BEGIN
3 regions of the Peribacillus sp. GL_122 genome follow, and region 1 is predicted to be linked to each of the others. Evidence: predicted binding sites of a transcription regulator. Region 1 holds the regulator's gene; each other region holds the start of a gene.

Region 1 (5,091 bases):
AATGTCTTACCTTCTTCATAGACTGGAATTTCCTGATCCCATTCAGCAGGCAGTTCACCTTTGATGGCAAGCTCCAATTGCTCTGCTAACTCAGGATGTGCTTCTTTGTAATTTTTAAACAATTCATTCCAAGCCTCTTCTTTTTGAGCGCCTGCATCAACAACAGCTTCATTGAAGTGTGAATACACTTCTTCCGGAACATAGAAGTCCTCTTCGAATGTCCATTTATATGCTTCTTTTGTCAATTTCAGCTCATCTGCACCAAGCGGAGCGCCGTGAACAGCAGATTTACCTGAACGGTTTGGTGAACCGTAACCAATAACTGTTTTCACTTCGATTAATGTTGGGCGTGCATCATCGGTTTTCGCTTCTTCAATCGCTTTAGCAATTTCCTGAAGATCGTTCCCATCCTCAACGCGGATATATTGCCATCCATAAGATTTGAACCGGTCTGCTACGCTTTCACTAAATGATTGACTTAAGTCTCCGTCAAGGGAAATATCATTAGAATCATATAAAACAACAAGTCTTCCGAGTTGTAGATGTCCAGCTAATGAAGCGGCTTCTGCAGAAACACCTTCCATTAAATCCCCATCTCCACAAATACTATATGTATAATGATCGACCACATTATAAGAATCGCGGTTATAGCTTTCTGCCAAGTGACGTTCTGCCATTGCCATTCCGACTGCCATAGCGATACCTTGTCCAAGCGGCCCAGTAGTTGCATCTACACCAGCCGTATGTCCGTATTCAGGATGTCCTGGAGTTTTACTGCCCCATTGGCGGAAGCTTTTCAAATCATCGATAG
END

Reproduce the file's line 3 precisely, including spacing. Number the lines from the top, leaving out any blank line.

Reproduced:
AATGTCTTACCTTCTTCATAGACTGGAATTTCCTGATCCCATTCAGCAGGCAGTTCACCTTTGATGGCAAGCTCCAATTGCTCTGCTAACTCAGGATGTGCTTCTTTGTAATTTTTAAACAATTCATTCCAAGCCTCTTCTTTTTGAGCGCCTGCATCAACAACAGCTTCATTGAAGTGTGAATACACTTCTTCCGGAACATAGAAGTCCTCTTCGAATGTCCATTTATATGCTTCTTTTGTCAATTTCAGCTCATCTGCACCAAGCGGAGCGCCGTGAACAGCAGATTTACCTGAACGGTTTGGTGAACCGTAACCAATAACTGTTTTCACTTCGATTAATGTTGGGCGTGCATCATCGGTTTTCGCTTCTTCAATCGCTTTAGCAATTTCCTGAAGATCGTTCCCATCCTCAACGCGGATATATTGCCATCCATAAGATTTGAACCGGTCTGCTACGCTTTCACTAAATGATTGACTTAAGTCTCCGTCAAGGGAAATATCATTAGAATCATATAAAACAACAAGTCTTCCGAGTTGTAGATGTCCAGCTAATGAAGCGGCTTCTGCAGAAACACCTTCCATTAAATCCCCATCTCCACAAATACTATATGTATAATGATCGACCACATTATAAGAATCGCGGTTATAGCTTTCTGCCAAGTGACGTTCTGCCATTGCCATTCCGACTGCCATAGCGATACCTTGTCCAAGCGGCCCAGTAGTTGCATCTACACCAGCCGTATGTCCGTATTCAGGATGTCCTGGAGTTTTACTGCCCCATTGGCGGAAGCTTTTCAAATCATCGATAG